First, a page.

- How to connect and switch all those devices?
- How to detect presence of nearby users?
- How to keep administration and interaction low for the user?
- How to make it easily extensible?
- What happens if two users stand in front of one screen?
Demo setup in SmartXP-Lab
For the demo we used SunSpots. Sunspots are small devices with sensors, buttons and LED’s. They also have wireless capabilities. The last feature allowed us to detect if some SunSpots are near others, by evaluating the signal quality.
For the audio and video switching we used the Magenta Mondo III Audio/Video Switcher which is already set up in the SmartXP-Lab. This system allows to transform every UTP port into a audio/video source with the use of special transmitters and receivers. Thanks to its serial interface we were able to automate the switching.
We distinguished two types of SunSpots. The key sunspot and the TV-spot. The first are carried by the user, the latter are mounted near the screens included to the system.
The TV-spots basically build a multi-hop network, covering the whole Lab. Further, they constantly send a package with its ID into the aether.
If now a key comes closer to a TV-spot, it evaluates the signal-quality of packages recieved by TV-spots, sending an own package to the network containing its own ID and the ID of the TV-spot sending the “best” packages, which usually is the TV-spot which is nearest.
Thanks to the existing network of TV-spots, it doesn’t need a very strong signal-quality itself, because its package can be forwarded by the TV-spots to reach the endpoint of our demo-setup: The basestation.
The basestation is a PC with another SunSpot, running an Java application responsible for collecting and evaluating the data. It further is connected to the audio/video switcher and thus also responsible for the actual effect of the whole system.
- Key finds that TV1 is closest.
- Key transmits its ID and closest TV via the network to the base station.
- Basestation maps ID’s and issues the mondo to switch the video accordingly.
- Desired picture is shown on the closest screen.
Two users, same screen?
In our current demo the user that is detected the latest gets the screen. This is best for demonstration purposes. We’ve also made sure the screens won’t flicker between two sources constantly.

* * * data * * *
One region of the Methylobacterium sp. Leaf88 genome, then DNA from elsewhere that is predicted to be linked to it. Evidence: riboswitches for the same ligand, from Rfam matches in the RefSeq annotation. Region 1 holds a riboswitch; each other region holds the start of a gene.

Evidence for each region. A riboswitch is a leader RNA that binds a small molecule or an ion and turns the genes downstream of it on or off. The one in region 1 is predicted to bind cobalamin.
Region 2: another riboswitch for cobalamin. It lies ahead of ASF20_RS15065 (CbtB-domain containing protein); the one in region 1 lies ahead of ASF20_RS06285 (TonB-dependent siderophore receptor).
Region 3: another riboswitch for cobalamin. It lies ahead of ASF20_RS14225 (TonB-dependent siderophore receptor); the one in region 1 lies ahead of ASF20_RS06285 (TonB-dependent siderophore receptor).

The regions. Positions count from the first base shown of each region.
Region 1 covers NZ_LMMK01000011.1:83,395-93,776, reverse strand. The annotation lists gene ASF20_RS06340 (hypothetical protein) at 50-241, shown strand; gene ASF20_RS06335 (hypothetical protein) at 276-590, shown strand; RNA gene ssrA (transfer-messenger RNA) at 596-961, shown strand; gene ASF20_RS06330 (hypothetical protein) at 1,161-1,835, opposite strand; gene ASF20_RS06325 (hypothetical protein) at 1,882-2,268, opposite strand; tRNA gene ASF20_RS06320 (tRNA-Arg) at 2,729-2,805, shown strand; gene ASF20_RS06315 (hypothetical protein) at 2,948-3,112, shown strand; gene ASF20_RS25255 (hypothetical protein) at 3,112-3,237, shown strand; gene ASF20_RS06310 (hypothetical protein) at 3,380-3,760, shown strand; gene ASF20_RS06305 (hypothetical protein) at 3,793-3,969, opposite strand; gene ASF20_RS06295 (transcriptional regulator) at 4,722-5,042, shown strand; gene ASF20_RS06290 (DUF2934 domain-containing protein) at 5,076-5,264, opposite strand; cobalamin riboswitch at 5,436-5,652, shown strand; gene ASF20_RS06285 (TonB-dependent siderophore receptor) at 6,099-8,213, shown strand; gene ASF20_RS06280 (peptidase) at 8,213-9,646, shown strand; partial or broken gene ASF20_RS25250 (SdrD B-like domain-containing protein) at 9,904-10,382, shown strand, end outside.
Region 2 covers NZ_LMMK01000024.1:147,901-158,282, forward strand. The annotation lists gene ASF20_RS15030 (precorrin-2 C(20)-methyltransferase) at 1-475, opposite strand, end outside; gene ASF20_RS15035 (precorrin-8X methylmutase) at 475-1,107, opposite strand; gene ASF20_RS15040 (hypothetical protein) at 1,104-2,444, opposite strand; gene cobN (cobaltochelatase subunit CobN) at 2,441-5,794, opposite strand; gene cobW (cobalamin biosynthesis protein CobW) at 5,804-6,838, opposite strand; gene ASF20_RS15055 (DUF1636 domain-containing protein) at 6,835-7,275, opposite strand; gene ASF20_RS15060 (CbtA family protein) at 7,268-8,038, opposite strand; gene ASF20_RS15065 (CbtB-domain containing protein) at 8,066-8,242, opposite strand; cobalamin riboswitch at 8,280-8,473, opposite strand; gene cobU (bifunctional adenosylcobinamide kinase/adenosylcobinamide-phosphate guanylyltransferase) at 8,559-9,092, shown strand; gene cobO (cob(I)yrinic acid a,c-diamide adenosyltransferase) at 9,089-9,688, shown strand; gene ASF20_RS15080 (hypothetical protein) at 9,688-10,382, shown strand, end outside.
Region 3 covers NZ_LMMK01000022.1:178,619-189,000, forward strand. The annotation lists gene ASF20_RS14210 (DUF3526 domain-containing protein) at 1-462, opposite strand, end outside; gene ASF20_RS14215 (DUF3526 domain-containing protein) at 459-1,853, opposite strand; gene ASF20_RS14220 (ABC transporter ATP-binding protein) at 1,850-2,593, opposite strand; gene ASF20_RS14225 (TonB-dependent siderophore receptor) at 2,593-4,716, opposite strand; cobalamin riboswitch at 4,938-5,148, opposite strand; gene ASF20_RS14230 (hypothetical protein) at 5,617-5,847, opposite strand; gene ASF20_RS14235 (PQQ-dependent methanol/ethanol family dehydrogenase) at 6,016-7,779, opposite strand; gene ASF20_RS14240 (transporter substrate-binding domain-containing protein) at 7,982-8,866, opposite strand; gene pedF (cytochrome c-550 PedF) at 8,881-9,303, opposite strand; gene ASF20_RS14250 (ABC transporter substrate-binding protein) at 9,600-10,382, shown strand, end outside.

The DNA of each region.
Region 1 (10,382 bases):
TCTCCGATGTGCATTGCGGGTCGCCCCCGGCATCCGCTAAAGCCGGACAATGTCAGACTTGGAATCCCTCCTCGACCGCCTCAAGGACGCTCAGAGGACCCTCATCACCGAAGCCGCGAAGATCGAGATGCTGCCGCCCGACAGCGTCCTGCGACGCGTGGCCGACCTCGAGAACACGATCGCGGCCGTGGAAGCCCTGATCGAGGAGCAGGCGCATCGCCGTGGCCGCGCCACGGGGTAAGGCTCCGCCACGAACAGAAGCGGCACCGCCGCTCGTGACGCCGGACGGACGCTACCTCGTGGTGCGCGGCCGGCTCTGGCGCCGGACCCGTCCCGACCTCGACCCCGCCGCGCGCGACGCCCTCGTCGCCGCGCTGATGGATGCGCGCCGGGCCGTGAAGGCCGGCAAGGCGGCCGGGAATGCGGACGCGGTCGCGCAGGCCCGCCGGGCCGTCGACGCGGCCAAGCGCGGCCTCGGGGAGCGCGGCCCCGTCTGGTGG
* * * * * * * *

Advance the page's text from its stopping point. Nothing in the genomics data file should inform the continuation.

Our MFY consumer product concept does not use the Mondo A/V switcher because its to bulky and expensive for home use. Instead the video streaming will be done wireless over IEEE802.11 N, the base station will also switch the different streams and the receivers will also be the sensors for the nearest TV. It will be sold as an upgrade kit consisting of one base station and transmitter and two receivers and keys.
- Key detects he is near a reciever0
- Key sets a package on the network with the id of that reciever0 and the channel selected on the key (say “0″)
- Basestation orders the Transmitter with channel “0″ from the key to stream to reciever0.
- Transmitter streams to the Reciever.
The base station is the heart of the network. It handles all the diferent videostreams and has an build in wireless-N router. Every device is at least indirectly connected to the base station.
The transmitters have common video and audio inputs and an ID-selector. This is the ID you can select on your key if you want to watch the stream from that particular transmitter.
The receiver is the device attached to your TV or Audio system. It has common video and audio outputs. And a wireless sensor to interact with the closest key and other receivers to hop messages to the base station.
The key is carried by the user and is configurable. The key has a screen and a button so the user can select one of the transmitters. It has a wireless sensor that interfaces with the receivers. The sensor of the key has a weak signal strength so only the TV’s nearby can detect it. With this the system knows what screens to turn on and off.
This setup, at least in theory, keeps maintenance and overall interaction with the system for the user very low.
To add a new source in the network the user would have to purchase a new transmitter. The source is connected tot he transmitter and the transmitter ID is set with the buttons.
To add a new Screen/Speakers the user has to purchase an additional receiver and connect it to the screen/speakers, no buttons needed.
A new key also just needs a channel to be selected, and its ready to go.
Since the basestation would anyway be a wireless device, further configuration could done through a webinterface running on the basestation.